The fourth State of Australian Cities report was released this week and includes interactive web-based maps and the second tranche of Australian Bureau of Statistics’ 2011 Census population and housing data.
The report’s main focus is how the change in Australia’s industrial structure (described in the 2012 report) is affecting its major cities and what this may mean for productivity and equity.
Interesting facts include:
- Australia has one of the highest population growth rates in the OECD.
- Aside from city states like Singapore and Monaco, Australia is the most urbanised nation on earth.
- An increasing number of people are living further away from city centres in major cities while higher-skill, higher-paying jobs, are becoming concentrated in central areas.
- Australian cities tend to have higher private car use than public transport use when compared with overseas cities.
- Since 2008, residential energy use has accounted for 12 per cent of Australia’s total energy consumption.
Energy demand for space heating and cooling is projected to increase in the coming decades. Factors influencing increased demand include houses with the largest average floor areas in the world, the decreasing occupancy rate of dwellings and the increased use of whole-house heating and cooling systems.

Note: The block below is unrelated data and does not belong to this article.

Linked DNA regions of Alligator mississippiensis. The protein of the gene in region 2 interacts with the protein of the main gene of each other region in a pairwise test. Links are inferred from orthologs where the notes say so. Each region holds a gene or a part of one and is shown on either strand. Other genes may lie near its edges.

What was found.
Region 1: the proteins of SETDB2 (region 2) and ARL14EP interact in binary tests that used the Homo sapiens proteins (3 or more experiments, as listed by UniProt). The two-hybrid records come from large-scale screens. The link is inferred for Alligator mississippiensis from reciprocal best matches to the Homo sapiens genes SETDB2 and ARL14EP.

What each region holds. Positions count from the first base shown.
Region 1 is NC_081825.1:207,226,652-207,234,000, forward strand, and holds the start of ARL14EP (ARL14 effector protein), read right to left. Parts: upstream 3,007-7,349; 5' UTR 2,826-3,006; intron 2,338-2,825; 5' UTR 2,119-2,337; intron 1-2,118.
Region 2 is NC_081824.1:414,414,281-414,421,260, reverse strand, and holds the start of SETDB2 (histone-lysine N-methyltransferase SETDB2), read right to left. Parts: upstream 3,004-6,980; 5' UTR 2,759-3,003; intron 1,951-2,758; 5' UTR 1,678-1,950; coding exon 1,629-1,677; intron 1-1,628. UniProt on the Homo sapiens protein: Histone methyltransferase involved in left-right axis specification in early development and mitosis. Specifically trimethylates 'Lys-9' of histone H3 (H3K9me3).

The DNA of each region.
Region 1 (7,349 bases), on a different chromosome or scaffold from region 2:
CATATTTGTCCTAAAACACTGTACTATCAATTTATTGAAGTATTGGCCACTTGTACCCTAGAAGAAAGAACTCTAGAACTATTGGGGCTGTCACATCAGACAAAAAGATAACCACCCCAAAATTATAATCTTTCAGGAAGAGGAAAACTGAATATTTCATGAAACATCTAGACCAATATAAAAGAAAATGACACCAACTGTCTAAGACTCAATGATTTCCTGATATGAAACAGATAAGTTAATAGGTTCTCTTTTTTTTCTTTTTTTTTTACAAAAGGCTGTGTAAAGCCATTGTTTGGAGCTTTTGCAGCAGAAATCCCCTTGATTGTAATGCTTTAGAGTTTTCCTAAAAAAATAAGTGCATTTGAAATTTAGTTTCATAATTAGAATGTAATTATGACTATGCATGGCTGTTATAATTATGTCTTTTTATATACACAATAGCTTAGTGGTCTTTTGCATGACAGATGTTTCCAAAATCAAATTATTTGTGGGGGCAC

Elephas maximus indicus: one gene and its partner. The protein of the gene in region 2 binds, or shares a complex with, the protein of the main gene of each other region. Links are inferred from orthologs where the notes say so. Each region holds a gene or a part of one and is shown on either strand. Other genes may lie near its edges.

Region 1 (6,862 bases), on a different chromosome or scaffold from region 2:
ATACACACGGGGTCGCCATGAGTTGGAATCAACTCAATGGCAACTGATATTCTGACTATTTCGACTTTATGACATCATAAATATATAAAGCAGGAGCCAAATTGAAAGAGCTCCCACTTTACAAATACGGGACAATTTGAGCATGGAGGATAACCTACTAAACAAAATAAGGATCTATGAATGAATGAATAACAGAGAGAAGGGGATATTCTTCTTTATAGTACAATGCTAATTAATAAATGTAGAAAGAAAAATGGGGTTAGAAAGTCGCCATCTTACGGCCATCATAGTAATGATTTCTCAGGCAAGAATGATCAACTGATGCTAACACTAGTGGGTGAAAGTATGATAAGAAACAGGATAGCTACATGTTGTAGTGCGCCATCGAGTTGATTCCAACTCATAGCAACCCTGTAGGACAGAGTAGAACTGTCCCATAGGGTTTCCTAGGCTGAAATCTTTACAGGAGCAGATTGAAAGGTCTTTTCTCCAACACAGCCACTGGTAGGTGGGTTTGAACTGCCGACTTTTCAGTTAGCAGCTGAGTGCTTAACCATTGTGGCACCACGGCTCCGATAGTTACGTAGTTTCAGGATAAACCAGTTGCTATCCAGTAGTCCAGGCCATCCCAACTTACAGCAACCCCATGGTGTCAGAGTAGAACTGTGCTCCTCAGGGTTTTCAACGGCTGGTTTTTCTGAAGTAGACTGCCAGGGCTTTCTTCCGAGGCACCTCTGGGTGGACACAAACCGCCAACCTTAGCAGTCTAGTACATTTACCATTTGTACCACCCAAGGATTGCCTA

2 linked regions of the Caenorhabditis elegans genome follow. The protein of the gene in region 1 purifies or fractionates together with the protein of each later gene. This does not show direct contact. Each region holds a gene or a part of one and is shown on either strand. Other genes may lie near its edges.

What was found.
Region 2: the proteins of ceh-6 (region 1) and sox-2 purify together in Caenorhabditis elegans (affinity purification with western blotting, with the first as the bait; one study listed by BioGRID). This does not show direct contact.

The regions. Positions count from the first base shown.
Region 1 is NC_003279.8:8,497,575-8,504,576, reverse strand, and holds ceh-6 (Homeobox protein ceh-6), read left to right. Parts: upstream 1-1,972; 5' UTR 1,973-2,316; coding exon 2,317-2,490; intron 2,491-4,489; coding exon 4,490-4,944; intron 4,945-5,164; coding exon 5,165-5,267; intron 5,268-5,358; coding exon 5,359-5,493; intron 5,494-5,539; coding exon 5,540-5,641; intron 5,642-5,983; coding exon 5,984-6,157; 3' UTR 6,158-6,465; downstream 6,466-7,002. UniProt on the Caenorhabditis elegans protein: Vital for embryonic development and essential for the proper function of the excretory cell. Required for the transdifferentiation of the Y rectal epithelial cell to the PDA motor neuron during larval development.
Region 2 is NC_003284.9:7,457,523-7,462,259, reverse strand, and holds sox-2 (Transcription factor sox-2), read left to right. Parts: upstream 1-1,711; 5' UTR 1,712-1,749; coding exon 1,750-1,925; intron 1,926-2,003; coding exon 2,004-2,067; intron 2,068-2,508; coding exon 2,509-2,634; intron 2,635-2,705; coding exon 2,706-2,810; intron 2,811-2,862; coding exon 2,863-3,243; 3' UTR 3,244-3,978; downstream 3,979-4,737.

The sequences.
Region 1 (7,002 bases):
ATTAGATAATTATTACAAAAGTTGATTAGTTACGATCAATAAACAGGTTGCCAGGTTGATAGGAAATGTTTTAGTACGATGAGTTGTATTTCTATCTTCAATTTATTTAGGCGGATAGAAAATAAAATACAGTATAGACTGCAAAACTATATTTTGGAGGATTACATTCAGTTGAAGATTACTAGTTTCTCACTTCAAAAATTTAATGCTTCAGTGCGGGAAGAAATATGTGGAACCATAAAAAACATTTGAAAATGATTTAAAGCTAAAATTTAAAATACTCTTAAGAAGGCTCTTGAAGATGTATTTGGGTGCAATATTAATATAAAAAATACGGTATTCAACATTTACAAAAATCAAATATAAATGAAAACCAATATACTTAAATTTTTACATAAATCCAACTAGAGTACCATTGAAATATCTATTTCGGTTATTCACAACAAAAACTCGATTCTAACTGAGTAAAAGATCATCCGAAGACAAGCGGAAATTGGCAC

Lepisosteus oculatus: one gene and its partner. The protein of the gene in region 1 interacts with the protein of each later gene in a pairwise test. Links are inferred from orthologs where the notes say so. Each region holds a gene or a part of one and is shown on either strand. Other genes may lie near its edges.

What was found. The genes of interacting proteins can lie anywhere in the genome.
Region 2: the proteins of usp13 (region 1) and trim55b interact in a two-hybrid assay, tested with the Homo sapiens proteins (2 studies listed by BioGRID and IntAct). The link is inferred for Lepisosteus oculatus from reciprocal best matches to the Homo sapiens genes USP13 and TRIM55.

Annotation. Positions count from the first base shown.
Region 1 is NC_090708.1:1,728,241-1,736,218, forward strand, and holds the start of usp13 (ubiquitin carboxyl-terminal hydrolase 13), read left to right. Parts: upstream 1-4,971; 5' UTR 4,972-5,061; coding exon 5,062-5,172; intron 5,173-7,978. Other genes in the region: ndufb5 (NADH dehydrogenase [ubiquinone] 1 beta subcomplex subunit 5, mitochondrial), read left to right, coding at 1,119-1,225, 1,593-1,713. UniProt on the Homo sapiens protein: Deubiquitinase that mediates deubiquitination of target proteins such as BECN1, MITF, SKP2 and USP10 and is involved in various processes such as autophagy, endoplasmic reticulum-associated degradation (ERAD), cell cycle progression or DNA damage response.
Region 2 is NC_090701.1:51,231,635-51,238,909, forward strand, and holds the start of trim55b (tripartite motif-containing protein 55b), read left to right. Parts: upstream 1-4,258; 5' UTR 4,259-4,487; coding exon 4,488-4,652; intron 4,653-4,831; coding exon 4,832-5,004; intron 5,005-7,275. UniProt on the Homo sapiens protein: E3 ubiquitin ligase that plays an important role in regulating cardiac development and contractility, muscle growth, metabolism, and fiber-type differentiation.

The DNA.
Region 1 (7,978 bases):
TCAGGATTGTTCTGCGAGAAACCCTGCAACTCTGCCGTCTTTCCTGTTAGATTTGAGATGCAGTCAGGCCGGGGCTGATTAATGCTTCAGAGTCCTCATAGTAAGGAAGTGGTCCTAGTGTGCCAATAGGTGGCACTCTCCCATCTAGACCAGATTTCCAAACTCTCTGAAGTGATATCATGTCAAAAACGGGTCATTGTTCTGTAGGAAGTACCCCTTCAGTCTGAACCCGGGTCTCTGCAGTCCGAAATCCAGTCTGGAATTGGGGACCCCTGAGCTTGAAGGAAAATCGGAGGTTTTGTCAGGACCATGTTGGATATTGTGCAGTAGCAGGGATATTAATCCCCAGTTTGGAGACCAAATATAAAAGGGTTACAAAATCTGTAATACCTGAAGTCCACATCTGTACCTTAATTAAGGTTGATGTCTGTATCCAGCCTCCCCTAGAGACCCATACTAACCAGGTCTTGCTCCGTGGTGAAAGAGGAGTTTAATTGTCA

Nearly 40 per cent of total national energy use is expended in moving people and freight. The transport sector uses 73 per cent of Australia’s total liquid fuel, with over half of that being used by road transport.
The transport sector also contributes the largest proportion of average household carbon dioxide (CO2) emissions at almost 42 per cent. Light passenger vehicle use alone accounts for 35 per cent of Australia’s average household emissions, by far the largest overall component of the transport sector’s emissions.
Rates of walking and cycling fell throughout the 1990s before recovering in the first decade of the century. The proportion of journeys to work made by bicycle is now the highest it has been in 40 years.
To read more about the State of Australian Cities click here.